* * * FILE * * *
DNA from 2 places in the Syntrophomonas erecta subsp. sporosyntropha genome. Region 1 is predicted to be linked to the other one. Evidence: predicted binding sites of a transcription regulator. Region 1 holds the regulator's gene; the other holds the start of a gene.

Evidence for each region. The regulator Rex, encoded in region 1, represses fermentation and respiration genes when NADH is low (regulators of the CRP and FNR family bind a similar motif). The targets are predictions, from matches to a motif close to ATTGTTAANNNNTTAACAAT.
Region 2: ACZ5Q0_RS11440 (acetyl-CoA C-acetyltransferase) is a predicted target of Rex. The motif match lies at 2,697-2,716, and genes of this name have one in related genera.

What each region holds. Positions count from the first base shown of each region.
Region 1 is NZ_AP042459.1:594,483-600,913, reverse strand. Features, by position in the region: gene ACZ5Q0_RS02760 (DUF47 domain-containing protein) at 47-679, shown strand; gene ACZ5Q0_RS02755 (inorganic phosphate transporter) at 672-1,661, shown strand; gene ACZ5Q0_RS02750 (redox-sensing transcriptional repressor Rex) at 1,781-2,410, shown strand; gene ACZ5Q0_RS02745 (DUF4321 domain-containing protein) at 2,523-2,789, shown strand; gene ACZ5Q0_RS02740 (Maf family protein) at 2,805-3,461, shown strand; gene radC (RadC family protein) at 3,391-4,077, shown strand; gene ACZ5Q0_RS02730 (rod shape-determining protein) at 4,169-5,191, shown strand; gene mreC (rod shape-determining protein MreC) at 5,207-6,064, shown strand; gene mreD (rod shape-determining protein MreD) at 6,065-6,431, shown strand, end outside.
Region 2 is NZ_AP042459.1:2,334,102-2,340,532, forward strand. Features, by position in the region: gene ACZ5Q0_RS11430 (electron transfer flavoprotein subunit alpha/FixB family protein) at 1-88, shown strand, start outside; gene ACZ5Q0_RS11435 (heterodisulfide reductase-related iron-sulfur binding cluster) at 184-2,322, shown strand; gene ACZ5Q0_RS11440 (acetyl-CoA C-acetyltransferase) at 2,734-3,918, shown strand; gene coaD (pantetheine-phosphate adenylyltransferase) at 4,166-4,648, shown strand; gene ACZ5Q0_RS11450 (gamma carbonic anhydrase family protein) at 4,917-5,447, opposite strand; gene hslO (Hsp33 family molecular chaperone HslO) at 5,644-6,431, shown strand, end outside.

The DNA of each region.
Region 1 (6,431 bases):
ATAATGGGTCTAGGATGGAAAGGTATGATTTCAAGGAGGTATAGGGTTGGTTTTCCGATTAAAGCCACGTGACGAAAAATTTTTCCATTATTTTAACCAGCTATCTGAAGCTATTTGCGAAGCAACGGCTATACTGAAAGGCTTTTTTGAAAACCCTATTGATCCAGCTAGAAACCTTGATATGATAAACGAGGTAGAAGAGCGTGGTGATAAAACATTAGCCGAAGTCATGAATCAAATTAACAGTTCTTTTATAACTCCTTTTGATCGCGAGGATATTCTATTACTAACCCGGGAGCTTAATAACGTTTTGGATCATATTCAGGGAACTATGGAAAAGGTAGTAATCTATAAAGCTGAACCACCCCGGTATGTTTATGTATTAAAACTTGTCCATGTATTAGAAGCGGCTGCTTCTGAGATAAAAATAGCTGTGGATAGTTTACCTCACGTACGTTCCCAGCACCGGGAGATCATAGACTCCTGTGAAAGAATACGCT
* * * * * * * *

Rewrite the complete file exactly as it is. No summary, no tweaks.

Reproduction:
DNA from 2 places in the Syntrophomonas erecta subsp. sporosyntropha genome. Region 1 is predicted to be linked to the other one. Evidence: predicted binding sites of a transcription regulator. Region 1 holds the regulator's gene; the other holds the start of a gene.

Evidence for each region. The regulator Rex, encoded in region 1, represses fermentation and respiration genes when NADH is low (regulators of the CRP and FNR family bind a similar motif). The targets are predictions, from matches to a motif close to ATTGTTAANNNNTTAACAAT.
Region 2: ACZ5Q0_RS11440 (acetyl-CoA C-acetyltransferase) is a predicted target of Rex. The motif match lies at 2,697-2,716, and genes of this name have one in related genera.

What each region holds. Positions count from the first base shown of each region.
Region 1 is NZ_AP042459.1:594,483-600,913, reverse strand. Features, by position in the region: gene ACZ5Q0_RS02760 (DUF47 domain-containing protein) at 47-679, shown strand; gene ACZ5Q0_RS02755 (inorganic phosphate transporter) at 672-1,661, shown strand; gene ACZ5Q0_RS02750 (redox-sensing transcriptional repressor Rex) at 1,781-2,410, shown strand; gene ACZ5Q0_RS02745 (DUF4321 domain-containing protein) at 2,523-2,789, shown strand; gene ACZ5Q0_RS02740 (Maf family protein) at 2,805-3,461, shown strand; gene radC (RadC family protein) at 3,391-4,077, shown strand; gene ACZ5Q0_RS02730 (rod shape-determining protein) at 4,169-5,191, shown strand; gene mreC (rod shape-determining protein MreC) at 5,207-6,064, shown strand; gene mreD (rod shape-determining protein MreD) at 6,065-6,431, shown strand, end outside.
Region 2 is NZ_AP042459.1:2,334,102-2,340,532, forward strand. Features, by position in the region: gene ACZ5Q0_RS11430 (electron transfer flavoprotein subunit alpha/FixB family protein) at 1-88, shown strand, start outside; gene ACZ5Q0_RS11435 (heterodisulfide reductase-related iron-sulfur binding cluster) at 184-2,322, shown strand; gene ACZ5Q0_RS11440 (acetyl-CoA C-acetyltransferase) at 2,734-3,918, shown strand; gene coaD (pantetheine-phosphate adenylyltransferase) at 4,166-4,648, shown strand; gene ACZ5Q0_RS11450 (gamma carbonic anhydrase family protein) at 4,917-5,447, opposite strand; gene hslO (Hsp33 family molecular chaperone HslO) at 5,644-6,431, shown strand, end outside.

The DNA of each region.
Region 1 (6,431 bases):
ATAATGGGTCTAGGATGGAAAGGTATGATTTCAAGGAGGTATAGGGTTGGTTTTCCGATTAAAGCCACGTGACGAAAAATTTTTCCATTATTTTAACCAGCTATCTGAAGCTATTTGCGAAGCAACGGCTATACTGAAAGGCTTTTTTGAAAACCCTATTGATCCAGCTAGAAACCTTGATATGATAAACGAGGTAGAAGAGCGTGGTGATAAAACATTAGCCGAAGTCATGAATCAAATTAACAGTTCTTTTATAACTCCTTTTGATCGCGAGGATATTCTATTACTAACCCGGGAGCTTAATAACGTTTTGGATCATATTCAGGGAACTATGGAAAAGGTAGTAATCTATAAAGCTGAACCACCCCGGTATGTTTATGTATTAAAACTTGTCCATGTATTAGAAGCGGCTGCTTCTGAGATAAAAATAGCTGTGGATAGTTTACCTCACGTACGTTCCCAGCACCGGGAGATCATAGACTCCTGTGAAAGAATACGCT